Historic find suggests bottle-feeding not a modern phenomenon

A reconstruction of a baby being fed using a vessel. 
Photograph: Helena Seidl da Fonseca/PA

Babies from prehistoric cultures were fed animal milk in small ceramic pots, according to a study that suggests bottle-feeding is not a modern phenomenon.

The drinking vessels, which were excavated from children’s graves in Bavaria, date to between 450 and 1,200BC. They have teat-shaped spouts, appear designed to be easily held by an older baby or toddler and one is shaped as an imaginary animal, suggesting it may have doubled as a toy.

Julie Dunne, a chemist at the University of Bristol and lead author, said: “These very small, evocative, vessels give us valuable information on how and what babies were fed thousands of years ago, providing a real connection to mothers and infants in the past.”

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Prehistoric babies fed animal milk in bottles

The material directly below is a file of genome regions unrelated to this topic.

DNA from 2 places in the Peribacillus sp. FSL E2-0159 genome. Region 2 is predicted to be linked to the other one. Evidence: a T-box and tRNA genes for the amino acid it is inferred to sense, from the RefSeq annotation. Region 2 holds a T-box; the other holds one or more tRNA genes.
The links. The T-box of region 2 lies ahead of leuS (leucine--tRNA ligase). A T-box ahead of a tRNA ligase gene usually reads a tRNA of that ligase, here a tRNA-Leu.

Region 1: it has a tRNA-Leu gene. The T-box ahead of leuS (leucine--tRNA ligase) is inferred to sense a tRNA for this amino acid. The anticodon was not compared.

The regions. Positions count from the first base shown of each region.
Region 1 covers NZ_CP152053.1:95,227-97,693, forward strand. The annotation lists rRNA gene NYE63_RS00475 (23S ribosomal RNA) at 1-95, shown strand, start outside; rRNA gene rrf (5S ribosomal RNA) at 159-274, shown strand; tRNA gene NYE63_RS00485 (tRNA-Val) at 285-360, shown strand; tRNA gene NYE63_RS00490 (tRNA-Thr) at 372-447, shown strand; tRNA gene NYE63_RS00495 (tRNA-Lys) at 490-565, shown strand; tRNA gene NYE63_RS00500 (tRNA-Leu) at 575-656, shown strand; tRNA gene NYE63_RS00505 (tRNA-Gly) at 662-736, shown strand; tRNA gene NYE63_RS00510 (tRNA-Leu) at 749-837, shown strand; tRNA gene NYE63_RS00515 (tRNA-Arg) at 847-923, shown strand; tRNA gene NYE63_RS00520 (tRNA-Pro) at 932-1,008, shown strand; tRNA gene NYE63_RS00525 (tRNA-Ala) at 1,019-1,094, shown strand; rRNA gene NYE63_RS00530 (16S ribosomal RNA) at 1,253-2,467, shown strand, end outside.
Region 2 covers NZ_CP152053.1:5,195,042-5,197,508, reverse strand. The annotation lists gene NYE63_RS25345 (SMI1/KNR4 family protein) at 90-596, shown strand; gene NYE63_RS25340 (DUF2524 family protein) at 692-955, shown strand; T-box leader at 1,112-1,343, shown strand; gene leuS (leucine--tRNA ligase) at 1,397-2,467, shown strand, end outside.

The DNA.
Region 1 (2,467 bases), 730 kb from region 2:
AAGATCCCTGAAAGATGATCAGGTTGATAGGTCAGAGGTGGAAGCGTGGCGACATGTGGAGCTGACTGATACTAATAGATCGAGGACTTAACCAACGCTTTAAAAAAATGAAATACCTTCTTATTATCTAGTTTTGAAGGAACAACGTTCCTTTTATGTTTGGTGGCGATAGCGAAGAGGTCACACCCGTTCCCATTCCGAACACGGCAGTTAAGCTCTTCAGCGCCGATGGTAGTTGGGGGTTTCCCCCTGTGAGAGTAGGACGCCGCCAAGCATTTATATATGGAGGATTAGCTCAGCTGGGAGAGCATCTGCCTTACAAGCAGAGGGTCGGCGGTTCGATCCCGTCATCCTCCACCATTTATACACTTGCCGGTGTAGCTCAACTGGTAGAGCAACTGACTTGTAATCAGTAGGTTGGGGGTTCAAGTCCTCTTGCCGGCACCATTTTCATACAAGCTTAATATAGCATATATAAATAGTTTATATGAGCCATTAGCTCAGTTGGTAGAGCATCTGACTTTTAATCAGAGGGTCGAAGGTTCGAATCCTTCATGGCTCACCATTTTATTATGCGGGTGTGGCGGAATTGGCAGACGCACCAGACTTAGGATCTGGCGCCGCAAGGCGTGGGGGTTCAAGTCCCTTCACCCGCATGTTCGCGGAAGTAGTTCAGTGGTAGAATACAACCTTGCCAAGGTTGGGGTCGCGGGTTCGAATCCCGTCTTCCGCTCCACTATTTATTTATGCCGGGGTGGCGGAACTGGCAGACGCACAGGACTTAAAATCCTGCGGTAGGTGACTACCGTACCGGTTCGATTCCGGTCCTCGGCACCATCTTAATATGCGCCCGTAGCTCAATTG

Prehistoric family scene ARCHOLOGIEDERSCHWEIZ

Prehistoric babies were bottle-fed with animal milk more than 3,000 years ago, according to new evidence.

Archaeologists found traces of animal fats inside ancient clay vessels, giving a rare insight into the diets of Bronze and Iron Age infants.

The discovery suggests milk was given to infants to supplement breast feeding and could have contributed to a baby boom.

The type of milk is unknown, but goats or cows are likely suspects.

This is the first direct evidence for how prehistoric infants were fed, said Dr Julie Dunne of the University of Bristol, adding that the practice could have boosted fertility.